A Missouri federal court denied a widow the benefits from her deceased husband’s life insurance policy upon finding that the decedent made a misrepresentation in his policy application. West v. Wilton Reassurance Life Co., No. 08-CV-0425(W)(SOW) (W.D.Mo. Mar. 9, 2009).

On January 19, 2005, the decedent saw his physician complaining of a host of symptoms. On January 20, 2005, the decedent underwent a CT Scan and MRI, which uncovered the presence of a neoplastic brain tumor. That evening, the decedent was admitted to this hospital. On January 24, 2005, the decedent completed a life insurance policy application designating the plaintiff, his wife, as the sole beneficiary. The application asked whether, during the past 12 months, the decedent had “been hospitalized for 5 or more consecutive days, other than for conditions from which you have fully recovered?” In response to that question, the decedent answered “no.” The decedent underwent surgery on January 25, 2005 and was discharged on January 27, 2005. He passed away on December 1, 2006.

After denying the plaintiff’s claim for insurance proceeds, the insurer rescinded the policy and refunded the premiums, claiming that it would not have issued the policy had the decedent been truthful in the application. The dispute centered on the concept of “consecutive days of hospitalization.”

The plaintiff argued that because the decedent was admitted on the evening of January 20, 2005 and completed his application on January 24, 2005, he had not been hospitalized for a full five days and, therefore, did not make a misrepresentation in the application. The insurer maintained that the phrase “consecutive days of hospitalization” includes partial days and, therefore, the decedent was in the fifth day of his hospitalization at the time he completed the application. The court agreed with the insurer.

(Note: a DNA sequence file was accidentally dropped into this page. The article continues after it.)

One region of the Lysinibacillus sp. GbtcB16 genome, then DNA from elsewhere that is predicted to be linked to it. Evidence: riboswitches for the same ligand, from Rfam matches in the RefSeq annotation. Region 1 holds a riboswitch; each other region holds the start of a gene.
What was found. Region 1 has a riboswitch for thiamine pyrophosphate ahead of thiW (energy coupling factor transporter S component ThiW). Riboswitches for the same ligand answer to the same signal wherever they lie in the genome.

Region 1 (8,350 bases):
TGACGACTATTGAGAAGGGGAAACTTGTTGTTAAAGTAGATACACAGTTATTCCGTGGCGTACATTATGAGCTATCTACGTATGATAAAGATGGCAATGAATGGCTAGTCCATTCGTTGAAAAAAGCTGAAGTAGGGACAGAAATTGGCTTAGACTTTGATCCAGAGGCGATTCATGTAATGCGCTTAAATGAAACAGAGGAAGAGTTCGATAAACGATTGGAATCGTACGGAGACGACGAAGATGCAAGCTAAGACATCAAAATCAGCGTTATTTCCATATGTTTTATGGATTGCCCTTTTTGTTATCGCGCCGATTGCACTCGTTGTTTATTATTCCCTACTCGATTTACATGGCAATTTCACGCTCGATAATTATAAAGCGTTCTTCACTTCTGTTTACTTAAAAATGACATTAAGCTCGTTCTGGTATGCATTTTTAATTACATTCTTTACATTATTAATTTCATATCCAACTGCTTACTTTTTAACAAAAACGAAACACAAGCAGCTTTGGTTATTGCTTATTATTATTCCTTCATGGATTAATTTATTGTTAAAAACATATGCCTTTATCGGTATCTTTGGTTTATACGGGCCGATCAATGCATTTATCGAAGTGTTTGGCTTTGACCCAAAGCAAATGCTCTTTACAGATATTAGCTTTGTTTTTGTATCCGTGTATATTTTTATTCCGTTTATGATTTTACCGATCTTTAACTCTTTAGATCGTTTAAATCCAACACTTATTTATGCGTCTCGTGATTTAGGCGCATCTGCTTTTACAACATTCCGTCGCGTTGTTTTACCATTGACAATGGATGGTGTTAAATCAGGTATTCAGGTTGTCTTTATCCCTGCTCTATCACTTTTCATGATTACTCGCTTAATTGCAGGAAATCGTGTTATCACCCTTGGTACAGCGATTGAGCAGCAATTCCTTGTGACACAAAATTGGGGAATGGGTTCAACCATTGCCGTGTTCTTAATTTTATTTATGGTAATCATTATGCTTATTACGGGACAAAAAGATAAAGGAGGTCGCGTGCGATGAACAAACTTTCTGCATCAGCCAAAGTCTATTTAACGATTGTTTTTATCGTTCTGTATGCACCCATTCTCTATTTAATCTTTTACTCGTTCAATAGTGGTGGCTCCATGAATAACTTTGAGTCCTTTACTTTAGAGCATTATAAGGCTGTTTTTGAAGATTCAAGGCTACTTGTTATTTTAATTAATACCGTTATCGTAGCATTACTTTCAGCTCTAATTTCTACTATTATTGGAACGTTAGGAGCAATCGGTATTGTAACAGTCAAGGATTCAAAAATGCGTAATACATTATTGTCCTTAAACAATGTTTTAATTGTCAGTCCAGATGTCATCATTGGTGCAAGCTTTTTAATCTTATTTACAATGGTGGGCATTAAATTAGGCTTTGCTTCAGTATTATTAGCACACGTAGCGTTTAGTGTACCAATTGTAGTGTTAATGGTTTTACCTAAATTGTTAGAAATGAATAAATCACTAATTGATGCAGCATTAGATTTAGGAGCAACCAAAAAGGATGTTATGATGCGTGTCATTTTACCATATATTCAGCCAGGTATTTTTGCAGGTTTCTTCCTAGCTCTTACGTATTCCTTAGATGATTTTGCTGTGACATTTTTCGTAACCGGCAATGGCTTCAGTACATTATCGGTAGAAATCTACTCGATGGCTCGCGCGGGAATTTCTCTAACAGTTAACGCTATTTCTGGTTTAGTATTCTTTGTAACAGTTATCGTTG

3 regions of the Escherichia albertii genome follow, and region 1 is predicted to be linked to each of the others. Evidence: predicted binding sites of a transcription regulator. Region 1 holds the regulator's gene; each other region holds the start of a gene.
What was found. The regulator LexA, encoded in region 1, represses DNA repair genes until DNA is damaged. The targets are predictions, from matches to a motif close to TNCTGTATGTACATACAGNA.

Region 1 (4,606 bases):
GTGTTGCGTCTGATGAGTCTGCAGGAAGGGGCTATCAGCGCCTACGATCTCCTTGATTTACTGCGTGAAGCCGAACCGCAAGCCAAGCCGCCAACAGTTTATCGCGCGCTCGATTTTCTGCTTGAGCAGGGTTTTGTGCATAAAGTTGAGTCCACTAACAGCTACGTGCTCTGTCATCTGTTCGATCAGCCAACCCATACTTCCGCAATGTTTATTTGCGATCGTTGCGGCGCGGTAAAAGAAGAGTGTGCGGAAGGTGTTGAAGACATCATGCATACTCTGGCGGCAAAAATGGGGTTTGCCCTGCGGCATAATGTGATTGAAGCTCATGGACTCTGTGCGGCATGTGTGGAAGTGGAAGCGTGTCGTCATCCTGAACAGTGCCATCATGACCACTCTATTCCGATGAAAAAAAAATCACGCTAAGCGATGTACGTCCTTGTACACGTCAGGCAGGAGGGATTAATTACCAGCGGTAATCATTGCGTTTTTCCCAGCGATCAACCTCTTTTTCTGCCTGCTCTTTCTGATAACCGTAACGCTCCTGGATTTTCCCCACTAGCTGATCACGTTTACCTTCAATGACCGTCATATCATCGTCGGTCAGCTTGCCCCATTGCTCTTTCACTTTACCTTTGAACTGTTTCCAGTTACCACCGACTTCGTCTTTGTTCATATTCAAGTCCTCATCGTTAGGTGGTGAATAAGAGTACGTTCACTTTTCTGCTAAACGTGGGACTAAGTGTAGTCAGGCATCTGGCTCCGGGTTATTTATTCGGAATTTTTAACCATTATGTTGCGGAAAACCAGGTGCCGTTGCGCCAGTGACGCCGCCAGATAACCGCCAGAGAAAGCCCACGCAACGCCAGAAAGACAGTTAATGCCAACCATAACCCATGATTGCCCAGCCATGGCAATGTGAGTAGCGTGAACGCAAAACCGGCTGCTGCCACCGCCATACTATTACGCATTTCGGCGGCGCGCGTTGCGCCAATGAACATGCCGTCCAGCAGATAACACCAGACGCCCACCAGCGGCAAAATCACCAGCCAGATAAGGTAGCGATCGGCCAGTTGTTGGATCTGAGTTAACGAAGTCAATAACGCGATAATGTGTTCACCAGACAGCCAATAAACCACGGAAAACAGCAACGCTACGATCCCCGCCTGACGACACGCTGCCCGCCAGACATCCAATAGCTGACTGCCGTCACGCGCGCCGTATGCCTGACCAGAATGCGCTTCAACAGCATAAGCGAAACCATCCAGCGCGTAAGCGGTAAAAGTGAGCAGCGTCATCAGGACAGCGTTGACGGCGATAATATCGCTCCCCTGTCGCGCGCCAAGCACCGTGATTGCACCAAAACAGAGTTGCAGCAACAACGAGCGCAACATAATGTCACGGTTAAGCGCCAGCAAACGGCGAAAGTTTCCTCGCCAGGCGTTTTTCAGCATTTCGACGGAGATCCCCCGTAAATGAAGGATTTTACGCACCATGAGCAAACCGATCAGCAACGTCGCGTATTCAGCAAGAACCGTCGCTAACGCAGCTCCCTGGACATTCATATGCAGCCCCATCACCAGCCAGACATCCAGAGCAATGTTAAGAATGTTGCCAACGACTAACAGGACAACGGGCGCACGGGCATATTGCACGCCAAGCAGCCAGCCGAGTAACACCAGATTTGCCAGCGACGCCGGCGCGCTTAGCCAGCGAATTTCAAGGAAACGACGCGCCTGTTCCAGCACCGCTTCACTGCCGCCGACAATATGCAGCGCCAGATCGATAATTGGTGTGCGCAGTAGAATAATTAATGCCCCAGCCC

The court held that, in Missouri, an insurer is not required to show proof of an intent to deceive to establish misrepresentation “if a material representation is warranted to be true, the policy is conditioned upon the truth of the representations, the policy provides that the falsity of the representations shall avoid the policy, or the application is incorporated into the attached policy.”

The court concluded that the representation of the decedent’s hospitalization history was false, and material. The court noted that the insurer’s underwriting system was set up so that if a “yes” answer had been provided in response to the subject question, a life insurance policy would not have automatically issued. Therefore, the court found that the insurer would not have issued the policy if the decedent had responded truthfully. That, coupled with the finding that the misrepresentation directly related to the decedent’s cause of death, led the court to conclude that the misrepresentation was material. Accordingly, the court entered judgment in favor of the insurer.

For a copy of the opinion, please click here.